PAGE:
The Ontario government is getting into the online gambling business.
The Ontario Lottery and Gaming Corporation (OLG) will have an online gaming program set up by early 2012, Finance Minister Dwight Duncan said at a news conference Tuesday afternoon.
"I've asked the OLG to explore how it can best extend its brand online through a socially responsible and secure internet gaming program," Duncan said.
"Consultation and implementation will occur over the next 18 months."
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The OLG promised a competitive process in which private operators can bid to operate the province's gaming sites.
OLG officials said they haven't decided yet what type of gambling they'll offer, but poker is high on the list. Other types of attractions could include online lottery ticket sales, and interactive casino-style games.
The Liberal government, which has a $19.7-billion deficit, estimates online gaming could net the province $100 million or more in profit annually within five years of being set up.
When asked if a $100-million annual return is enough to put a serious dent in the deficit, Duncan acknowledged "the initial figures are fairly modest."
"But in my way of thinking, it's more about the competitiveness of OLG going forward and ensuring that it continues to be a reliable source of revenue for the province," the minister said.
Estimated $400M spent on online gambling
OLG Chair Paul Godfrey said at the news conference that the gambling program will "offer Ontarians a safe, regulated and fun option for playing games of skill and chance online."
The OLG estimates that Ontarians spend approximately $400 million each year in unregulated online gambling — with none of that money entering government coffers through taxation or fees.
"In its current form, internet gaming in Ontario does not return proceeds to this province," said Godfrey.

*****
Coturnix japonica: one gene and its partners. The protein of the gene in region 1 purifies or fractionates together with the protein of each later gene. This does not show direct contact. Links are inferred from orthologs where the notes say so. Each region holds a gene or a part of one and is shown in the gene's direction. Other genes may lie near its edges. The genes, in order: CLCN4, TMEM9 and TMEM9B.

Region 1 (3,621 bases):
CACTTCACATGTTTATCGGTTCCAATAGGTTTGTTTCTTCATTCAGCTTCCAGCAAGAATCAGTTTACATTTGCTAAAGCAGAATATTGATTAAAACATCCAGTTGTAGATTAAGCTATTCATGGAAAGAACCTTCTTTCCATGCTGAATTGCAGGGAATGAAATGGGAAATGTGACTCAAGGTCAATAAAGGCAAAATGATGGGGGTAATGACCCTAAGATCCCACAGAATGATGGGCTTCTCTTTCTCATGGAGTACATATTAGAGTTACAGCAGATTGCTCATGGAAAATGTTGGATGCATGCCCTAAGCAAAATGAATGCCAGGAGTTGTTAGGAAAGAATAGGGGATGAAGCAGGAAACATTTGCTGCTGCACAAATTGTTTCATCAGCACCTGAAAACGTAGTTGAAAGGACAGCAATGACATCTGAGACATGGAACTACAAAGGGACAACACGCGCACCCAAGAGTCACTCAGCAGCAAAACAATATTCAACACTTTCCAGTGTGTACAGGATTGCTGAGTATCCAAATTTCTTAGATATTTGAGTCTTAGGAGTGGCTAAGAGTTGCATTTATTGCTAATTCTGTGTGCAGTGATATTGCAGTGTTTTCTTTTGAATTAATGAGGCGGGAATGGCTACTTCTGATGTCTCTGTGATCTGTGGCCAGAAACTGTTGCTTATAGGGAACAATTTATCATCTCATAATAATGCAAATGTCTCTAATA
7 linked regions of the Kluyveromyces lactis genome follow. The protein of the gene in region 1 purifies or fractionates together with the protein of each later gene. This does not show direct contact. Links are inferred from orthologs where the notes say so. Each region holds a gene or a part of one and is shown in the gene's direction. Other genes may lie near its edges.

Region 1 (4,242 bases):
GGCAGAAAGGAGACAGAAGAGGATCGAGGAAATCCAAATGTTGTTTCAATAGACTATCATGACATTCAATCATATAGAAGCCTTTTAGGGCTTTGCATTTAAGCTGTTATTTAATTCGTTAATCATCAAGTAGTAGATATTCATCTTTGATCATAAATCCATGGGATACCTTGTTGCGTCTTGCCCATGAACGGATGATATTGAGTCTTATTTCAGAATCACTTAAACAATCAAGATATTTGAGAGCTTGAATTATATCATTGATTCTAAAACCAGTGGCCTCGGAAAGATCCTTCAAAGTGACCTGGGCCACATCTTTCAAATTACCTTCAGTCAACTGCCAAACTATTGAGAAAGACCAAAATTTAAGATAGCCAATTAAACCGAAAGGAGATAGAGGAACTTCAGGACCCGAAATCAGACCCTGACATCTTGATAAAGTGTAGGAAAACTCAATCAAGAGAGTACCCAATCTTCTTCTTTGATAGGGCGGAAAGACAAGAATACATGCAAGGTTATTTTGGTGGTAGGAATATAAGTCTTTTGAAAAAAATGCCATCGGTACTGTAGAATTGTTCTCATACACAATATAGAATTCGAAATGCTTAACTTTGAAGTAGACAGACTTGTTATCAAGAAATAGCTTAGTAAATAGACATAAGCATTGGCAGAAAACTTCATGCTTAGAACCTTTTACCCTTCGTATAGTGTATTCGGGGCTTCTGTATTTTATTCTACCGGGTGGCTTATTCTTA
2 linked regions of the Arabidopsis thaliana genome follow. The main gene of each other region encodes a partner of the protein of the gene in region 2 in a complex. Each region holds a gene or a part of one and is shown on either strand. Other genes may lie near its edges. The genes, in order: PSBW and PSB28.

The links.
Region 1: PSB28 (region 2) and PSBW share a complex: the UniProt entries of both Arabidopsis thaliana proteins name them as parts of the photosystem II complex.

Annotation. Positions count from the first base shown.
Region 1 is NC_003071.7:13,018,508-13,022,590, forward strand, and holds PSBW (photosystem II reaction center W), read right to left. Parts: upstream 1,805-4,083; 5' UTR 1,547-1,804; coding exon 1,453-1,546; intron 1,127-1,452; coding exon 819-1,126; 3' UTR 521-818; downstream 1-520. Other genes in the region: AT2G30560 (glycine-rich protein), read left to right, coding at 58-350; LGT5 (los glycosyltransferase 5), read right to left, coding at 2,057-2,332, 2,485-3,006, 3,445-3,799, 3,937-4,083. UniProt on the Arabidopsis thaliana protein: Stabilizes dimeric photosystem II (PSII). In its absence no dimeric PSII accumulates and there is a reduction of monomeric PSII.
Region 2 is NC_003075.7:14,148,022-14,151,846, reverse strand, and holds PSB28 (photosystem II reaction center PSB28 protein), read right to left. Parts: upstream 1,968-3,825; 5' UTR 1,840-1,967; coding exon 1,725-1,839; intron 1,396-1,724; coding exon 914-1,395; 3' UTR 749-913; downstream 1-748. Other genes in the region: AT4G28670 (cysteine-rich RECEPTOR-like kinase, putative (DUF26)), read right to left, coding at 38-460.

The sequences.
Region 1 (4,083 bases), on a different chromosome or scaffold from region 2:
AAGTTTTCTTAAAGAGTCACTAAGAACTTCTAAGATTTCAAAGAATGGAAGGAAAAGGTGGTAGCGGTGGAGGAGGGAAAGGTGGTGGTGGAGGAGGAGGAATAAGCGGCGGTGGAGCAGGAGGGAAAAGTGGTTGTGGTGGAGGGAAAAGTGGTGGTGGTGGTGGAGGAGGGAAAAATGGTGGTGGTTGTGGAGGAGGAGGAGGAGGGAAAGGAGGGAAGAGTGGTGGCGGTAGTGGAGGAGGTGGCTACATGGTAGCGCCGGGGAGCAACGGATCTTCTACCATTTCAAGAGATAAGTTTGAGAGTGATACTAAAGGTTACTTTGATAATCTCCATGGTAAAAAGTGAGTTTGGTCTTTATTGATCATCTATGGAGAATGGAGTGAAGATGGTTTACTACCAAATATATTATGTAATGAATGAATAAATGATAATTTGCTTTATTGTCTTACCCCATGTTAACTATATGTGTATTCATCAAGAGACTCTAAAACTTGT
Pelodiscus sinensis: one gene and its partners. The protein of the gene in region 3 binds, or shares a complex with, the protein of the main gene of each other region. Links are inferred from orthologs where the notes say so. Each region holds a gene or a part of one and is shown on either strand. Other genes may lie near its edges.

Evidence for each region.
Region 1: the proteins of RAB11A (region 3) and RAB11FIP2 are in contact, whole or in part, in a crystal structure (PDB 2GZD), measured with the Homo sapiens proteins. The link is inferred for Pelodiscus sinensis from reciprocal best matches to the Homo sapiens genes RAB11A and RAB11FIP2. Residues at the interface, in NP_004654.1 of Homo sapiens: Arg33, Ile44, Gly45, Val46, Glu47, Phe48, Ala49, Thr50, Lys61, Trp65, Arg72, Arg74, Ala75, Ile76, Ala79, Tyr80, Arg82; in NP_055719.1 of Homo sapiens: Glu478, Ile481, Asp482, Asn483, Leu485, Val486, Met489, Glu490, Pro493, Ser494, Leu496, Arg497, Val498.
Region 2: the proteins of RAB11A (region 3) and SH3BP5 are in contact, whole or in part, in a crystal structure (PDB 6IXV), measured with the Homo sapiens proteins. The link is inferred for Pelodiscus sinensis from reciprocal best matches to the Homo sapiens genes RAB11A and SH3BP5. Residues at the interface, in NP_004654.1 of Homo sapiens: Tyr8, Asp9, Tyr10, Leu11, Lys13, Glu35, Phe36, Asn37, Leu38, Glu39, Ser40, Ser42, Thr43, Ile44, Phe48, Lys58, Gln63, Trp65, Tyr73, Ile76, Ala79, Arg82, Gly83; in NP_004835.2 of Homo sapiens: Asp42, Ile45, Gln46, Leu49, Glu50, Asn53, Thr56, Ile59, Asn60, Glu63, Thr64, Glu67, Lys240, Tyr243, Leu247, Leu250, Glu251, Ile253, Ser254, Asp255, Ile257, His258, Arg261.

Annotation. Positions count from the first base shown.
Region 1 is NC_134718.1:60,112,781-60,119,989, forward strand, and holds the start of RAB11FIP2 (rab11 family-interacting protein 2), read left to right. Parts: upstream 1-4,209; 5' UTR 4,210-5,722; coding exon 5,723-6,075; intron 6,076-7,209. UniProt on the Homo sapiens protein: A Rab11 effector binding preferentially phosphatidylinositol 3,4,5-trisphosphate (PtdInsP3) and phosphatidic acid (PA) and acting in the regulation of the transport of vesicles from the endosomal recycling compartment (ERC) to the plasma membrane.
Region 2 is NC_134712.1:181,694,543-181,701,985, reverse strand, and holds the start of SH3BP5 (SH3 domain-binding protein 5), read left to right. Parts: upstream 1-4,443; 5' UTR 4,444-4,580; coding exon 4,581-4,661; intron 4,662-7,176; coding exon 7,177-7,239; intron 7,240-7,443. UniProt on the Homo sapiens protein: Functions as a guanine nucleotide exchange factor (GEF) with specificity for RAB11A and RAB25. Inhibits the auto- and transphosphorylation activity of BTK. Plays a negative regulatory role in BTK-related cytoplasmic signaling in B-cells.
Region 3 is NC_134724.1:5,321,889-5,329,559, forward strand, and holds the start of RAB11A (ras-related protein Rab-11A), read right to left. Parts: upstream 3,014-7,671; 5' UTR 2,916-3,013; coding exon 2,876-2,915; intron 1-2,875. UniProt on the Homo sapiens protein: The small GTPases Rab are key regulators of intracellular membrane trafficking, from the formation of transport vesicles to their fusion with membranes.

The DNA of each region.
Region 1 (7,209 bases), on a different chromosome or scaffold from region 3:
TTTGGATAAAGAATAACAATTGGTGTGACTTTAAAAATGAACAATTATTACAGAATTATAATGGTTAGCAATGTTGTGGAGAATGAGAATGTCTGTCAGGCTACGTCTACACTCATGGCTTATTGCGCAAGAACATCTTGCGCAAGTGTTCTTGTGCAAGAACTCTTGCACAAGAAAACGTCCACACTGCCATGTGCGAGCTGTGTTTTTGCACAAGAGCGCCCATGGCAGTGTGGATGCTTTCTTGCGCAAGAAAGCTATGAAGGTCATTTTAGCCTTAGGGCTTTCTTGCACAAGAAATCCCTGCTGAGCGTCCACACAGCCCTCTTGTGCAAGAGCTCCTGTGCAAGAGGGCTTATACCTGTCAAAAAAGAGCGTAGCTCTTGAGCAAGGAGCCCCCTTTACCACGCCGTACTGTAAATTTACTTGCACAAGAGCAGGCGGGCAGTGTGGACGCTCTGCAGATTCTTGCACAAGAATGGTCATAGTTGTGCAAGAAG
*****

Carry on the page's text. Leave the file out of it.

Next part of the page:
"It does not create jobs here. It does not offer ways to protect minors or ensure they're not gambling online. It doesn't offer tools to support players to control and limit their play."
Potential players will have to register on the site before playing, Godfrey said. The OLG also said it will offer age and identity verification software to protect players.
The Alcohol and Gaming Commission will regulate the new program.
Glitches in B.C. system
Ontario joins a growing list of provinces that have adopted online betting — including the Maritimes and British Columbia.
Meanwhile, the Quebec government is expected to introduce online betting in September.
Last month, British Columbia expanded its regulated online gambling operations, which include a plan to open North America's first government-run online poker rooms later this year.
But the launch of B.C.'s online casino was marred by a glitch that forced the province's lottery corporation to shut the website down almost as soon as it was running.
Dozens of gamblers were able to place bets with other users' money and, in some cases, were able to see the other person's account balance and personal information.
The embattled B.C. Lottery Corporation didn't reveal the privacy breach until five days later. The province's privacy watchdog is now investigating.
OLG is promising secure transactions and data privacy when its online gambling program is launched.